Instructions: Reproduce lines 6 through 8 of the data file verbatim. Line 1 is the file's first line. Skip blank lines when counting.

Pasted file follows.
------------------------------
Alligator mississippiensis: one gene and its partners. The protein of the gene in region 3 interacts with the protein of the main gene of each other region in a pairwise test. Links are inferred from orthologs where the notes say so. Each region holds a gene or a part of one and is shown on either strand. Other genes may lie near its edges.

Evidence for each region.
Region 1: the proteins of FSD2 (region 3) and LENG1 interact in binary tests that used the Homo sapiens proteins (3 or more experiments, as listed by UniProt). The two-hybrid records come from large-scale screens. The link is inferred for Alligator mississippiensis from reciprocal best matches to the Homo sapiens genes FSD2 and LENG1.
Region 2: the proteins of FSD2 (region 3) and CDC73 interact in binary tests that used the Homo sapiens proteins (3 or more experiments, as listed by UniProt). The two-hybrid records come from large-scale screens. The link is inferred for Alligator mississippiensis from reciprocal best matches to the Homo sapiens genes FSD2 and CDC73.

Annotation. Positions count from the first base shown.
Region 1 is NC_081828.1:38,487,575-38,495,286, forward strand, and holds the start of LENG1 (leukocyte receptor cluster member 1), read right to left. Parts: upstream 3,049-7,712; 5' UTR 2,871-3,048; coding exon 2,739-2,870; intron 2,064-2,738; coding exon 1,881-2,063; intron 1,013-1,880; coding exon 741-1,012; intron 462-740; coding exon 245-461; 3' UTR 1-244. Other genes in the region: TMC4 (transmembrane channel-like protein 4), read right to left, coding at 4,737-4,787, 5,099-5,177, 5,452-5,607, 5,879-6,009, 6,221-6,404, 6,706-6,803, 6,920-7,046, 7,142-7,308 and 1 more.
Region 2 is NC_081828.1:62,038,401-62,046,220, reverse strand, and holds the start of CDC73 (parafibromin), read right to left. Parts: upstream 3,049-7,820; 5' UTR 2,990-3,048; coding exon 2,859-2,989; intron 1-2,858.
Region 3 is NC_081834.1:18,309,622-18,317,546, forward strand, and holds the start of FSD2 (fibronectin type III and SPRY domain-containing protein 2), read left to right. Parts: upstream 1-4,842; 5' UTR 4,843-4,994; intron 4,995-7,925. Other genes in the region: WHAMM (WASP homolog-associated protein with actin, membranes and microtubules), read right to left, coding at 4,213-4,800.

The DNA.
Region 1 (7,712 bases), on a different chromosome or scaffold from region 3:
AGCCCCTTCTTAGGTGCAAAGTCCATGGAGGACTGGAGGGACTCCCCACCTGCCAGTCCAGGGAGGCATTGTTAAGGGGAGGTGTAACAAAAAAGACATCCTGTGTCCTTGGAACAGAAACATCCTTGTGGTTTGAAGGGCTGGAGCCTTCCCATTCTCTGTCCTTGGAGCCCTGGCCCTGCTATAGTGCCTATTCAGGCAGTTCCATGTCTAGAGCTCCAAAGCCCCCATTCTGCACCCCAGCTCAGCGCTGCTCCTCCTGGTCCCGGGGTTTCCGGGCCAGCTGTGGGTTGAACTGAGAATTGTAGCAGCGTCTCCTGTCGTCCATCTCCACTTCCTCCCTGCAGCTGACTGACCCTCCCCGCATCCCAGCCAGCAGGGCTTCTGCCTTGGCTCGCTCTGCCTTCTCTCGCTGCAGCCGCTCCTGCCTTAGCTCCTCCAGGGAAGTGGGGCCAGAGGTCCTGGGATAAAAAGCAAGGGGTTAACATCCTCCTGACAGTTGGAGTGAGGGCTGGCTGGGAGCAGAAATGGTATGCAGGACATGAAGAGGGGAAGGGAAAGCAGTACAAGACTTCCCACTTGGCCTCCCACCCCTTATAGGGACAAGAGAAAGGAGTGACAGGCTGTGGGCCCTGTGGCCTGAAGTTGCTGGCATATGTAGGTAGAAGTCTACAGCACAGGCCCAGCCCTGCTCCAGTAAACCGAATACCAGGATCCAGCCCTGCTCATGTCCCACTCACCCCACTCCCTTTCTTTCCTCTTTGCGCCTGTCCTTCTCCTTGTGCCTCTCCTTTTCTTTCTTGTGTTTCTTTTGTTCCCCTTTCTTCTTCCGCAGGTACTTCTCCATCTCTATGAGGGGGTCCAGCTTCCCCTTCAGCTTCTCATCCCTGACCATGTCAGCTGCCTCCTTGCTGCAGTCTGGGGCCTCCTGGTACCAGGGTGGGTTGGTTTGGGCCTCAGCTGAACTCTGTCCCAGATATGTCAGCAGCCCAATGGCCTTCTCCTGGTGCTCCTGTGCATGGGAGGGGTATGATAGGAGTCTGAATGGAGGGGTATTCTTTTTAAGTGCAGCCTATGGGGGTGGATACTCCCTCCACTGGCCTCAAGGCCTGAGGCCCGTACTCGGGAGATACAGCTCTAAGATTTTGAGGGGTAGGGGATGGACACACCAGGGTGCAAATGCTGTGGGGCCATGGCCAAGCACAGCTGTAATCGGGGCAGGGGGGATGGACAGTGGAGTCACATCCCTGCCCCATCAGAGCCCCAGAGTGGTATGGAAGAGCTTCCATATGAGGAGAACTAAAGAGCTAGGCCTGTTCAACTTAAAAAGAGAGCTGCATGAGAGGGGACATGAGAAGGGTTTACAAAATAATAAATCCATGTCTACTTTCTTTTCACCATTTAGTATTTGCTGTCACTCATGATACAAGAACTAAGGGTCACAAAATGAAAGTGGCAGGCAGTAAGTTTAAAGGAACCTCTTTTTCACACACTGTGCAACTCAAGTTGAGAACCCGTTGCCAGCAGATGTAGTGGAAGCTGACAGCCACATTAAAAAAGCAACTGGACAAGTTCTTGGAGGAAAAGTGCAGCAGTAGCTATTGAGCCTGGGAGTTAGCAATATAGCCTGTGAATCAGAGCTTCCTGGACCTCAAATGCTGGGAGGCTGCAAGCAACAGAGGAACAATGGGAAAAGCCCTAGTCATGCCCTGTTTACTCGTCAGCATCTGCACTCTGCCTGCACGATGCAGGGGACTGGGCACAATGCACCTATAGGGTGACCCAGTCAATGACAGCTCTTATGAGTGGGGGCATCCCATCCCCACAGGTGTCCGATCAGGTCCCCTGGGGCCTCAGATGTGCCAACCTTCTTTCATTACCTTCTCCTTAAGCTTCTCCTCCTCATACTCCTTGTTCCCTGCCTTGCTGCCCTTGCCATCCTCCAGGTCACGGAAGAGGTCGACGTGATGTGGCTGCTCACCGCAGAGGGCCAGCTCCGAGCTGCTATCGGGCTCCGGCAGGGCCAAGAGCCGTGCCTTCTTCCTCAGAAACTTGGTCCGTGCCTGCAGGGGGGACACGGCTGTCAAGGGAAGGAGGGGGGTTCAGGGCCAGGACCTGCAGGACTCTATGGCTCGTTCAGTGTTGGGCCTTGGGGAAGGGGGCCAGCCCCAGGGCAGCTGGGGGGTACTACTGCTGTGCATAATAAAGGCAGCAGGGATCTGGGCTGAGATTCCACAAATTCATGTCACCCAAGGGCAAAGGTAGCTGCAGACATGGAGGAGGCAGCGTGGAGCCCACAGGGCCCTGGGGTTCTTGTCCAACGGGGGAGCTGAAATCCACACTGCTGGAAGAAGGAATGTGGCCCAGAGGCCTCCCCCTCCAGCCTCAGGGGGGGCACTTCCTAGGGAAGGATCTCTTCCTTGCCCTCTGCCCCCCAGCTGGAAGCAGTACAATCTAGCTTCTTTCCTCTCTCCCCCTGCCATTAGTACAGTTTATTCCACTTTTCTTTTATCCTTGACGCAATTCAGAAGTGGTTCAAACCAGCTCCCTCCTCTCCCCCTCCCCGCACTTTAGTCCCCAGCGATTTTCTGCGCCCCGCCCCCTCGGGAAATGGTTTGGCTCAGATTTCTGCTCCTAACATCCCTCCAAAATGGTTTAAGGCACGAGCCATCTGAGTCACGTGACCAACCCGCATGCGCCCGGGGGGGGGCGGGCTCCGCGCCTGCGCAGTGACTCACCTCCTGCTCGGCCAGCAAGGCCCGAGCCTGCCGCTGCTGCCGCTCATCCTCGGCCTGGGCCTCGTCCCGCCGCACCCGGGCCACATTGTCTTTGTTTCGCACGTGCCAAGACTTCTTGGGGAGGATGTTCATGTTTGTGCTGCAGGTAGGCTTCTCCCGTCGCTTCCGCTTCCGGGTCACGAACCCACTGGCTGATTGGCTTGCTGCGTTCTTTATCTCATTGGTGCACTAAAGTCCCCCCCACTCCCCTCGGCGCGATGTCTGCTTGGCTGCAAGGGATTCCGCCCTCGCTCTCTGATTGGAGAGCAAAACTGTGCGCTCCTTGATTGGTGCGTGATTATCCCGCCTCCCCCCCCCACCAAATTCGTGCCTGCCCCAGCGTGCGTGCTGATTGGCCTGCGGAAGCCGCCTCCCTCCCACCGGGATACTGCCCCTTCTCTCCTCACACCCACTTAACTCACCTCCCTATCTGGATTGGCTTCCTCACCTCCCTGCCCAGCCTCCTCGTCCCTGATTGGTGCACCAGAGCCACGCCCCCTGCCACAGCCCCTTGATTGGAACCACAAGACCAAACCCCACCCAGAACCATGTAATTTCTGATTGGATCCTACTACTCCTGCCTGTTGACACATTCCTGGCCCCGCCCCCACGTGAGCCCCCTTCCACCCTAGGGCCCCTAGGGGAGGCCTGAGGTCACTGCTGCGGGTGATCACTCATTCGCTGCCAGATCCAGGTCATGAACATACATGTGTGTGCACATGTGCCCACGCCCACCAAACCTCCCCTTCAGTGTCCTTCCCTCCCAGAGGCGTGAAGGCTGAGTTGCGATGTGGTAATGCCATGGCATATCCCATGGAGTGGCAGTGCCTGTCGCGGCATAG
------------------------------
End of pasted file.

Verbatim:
Region 1 is NC_081828.1:38,487,575-38,495,286, forward strand, and holds the start of LENG1 (leukocyte receptor cluster member 1), read right to left. Parts: upstream 3,049-7,712; 5' UTR 2,871-3,048; coding exon 2,739-2,870; intron 2,064-2,738; coding exon 1,881-2,063; intron 1,013-1,880; coding exon 741-1,012; intron 462-740; coding exon 245-461; 3' UTR 1-244. Other genes in the region: TMC4 (transmembrane channel-like protein 4), read right to left, coding at 4,737-4,787, 5,099-5,177, 5,452-5,607, 5,879-6,009, 6,221-6,404, 6,706-6,803, 6,920-7,046, 7,142-7,308 and 1 more.
Region 2 is NC_081828.1:62,038,401-62,046,220, reverse strand, and holds the start of CDC73 (parafibromin), read right to left. Parts: upstream 3,049-7,820; 5' UTR 2,990-3,048; coding exon 2,859-2,989; intron 1-2,858.
Region 3 is NC_081834.1:18,309,622-18,317,546, forward strand, and holds the start of FSD2 (fibronectin type III and SPRY domain-containing protein 2), read left to right. Parts: upstream 1-4,842; 5' UTR 4,843-4,994; intron 4,995-7,925. Other genes in the region: WHAMM (WASP homolog-associated protein with actin, membranes and microtubules), read right to left, coding at 4,213-4,800.